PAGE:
Glass cooktops allow you to cook over a heat source without much effort. Glass cooktops can be easy to clean because you won’t have to scrub away the grease and fat that built up on them. Other than that, glass cooktops tend to be less stable than any of the other cooktops listed here, so you should be careful when cooking in them.

Ceramic Cooktops

On ceramic cooktops, the coils of metal under the ceramic glass are embedded. The heating elements are brought to the targeted temperature using electronic heating.

After the coil heats the ceramic surface, the pan will also be heated. While the elements do cycle on and off during use, the erratic nature of ceramic cooktops makes the heat harder to control accurately than with induction cooktops.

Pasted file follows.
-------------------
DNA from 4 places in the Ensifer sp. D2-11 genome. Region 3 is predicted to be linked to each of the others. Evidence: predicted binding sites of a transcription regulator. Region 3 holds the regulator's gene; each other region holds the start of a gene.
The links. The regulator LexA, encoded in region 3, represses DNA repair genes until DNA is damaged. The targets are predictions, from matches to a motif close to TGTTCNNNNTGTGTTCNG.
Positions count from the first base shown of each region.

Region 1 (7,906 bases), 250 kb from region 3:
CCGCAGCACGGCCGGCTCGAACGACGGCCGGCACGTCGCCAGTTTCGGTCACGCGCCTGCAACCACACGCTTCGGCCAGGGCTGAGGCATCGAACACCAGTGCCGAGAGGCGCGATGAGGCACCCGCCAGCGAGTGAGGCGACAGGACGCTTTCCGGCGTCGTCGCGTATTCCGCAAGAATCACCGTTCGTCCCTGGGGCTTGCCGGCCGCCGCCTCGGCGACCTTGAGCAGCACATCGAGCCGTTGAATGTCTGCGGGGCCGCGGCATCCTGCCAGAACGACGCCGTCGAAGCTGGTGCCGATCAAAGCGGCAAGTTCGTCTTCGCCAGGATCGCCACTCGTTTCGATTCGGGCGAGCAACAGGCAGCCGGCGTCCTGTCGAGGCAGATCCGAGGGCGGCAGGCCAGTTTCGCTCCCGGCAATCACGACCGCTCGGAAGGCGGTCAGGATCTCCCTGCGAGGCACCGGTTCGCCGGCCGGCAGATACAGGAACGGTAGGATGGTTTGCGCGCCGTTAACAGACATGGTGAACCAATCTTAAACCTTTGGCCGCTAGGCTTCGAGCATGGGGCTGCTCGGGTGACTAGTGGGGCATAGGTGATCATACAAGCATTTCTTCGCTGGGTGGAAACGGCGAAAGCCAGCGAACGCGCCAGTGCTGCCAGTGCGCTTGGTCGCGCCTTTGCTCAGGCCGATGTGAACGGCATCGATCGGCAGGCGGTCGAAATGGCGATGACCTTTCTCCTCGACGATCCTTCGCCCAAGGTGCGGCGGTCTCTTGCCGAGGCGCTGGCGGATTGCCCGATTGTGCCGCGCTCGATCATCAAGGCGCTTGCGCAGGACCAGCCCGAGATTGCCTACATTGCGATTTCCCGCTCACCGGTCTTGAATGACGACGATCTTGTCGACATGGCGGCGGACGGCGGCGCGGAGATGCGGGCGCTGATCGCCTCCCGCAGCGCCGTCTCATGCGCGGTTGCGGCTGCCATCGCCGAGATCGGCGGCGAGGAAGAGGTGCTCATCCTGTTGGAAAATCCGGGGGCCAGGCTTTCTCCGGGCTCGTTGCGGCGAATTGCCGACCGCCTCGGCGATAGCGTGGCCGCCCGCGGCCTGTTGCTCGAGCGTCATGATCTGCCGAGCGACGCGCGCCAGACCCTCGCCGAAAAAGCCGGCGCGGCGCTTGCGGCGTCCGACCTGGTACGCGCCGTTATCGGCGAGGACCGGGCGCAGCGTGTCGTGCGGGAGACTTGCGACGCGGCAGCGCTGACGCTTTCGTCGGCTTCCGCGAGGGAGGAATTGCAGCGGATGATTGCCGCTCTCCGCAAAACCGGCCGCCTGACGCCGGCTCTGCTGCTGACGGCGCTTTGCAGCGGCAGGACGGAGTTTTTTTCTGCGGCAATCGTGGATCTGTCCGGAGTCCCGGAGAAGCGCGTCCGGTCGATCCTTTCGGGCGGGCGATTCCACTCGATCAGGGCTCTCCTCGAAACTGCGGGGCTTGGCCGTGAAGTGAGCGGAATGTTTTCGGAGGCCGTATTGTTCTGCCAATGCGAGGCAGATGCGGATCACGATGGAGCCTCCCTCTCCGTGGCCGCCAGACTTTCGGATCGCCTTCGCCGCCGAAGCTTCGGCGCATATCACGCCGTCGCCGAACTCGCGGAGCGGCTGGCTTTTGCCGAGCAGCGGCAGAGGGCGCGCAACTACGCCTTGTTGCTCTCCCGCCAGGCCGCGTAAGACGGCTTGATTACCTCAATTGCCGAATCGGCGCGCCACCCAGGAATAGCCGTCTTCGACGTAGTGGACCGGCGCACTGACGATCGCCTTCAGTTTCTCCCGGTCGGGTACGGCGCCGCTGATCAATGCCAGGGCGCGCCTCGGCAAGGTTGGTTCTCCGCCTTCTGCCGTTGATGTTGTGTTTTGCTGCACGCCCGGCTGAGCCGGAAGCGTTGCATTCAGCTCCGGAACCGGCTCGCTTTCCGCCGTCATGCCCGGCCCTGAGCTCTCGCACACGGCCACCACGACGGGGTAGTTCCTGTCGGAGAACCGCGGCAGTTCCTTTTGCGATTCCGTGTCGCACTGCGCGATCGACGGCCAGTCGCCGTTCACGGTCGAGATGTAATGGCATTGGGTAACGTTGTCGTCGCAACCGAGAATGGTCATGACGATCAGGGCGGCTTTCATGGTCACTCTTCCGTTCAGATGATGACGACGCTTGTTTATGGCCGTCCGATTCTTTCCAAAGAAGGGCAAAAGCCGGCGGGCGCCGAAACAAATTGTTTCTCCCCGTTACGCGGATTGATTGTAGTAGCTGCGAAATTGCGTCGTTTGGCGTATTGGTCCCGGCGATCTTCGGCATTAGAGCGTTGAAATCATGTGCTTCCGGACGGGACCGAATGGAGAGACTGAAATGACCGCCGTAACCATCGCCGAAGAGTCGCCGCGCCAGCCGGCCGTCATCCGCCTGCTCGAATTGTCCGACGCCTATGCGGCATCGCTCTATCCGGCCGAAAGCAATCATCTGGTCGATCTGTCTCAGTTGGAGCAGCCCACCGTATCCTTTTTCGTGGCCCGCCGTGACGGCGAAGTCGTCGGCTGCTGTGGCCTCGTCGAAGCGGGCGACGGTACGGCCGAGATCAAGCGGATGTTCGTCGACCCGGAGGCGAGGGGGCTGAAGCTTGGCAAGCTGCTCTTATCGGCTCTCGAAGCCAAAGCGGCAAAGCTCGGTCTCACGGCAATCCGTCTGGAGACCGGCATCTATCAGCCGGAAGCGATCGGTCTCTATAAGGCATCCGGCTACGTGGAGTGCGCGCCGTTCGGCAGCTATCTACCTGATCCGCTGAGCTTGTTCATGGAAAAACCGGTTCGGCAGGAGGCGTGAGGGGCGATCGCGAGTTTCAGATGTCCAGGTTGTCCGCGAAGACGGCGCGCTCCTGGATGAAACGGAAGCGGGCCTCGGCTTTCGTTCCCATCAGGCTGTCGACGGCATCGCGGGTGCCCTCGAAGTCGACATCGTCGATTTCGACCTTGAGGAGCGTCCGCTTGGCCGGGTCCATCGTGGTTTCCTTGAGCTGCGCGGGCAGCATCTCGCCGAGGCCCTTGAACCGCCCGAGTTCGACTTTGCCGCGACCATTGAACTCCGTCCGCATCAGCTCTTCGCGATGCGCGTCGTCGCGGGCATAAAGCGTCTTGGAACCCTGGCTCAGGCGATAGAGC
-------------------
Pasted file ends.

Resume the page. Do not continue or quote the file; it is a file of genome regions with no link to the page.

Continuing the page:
Stainless Steel Cooktops

Stainless steel cooktops are the cheapest of the bunch, but they’re also the most common. They tend to have more of an industrial look to them, making them attractive, but they also look a little dated.

Not only is it more difficult to clean, but it’s also more susceptible to heat transfer and can cause serious issues if you burn something. If you don’t plan on using the smooth ceramic cooktops for most of your cooking, but still want a shiny new cooktop, consider stainless steel instead.

They tend to be cheaper and they won’t give you any problems with their heating power.


With all of the options out there, it can be difficult to pick the best cooktop for your kitchen. To make it easier, we have a few things to consider when you’re choosing a cooktop:

  • Capacity: How much cooktop space you need to fit a meal for your whole family?
  • Convenience: Which cooking surface material will suit your cooking habits the best? Do you want your cooktop to be as easy to clean as possible?
  • Thermal Stability: Do you want a ceramic cooktop that will require regular monitoring and maintenance? Or do you want one that has high energy efficiency, yet is still stable?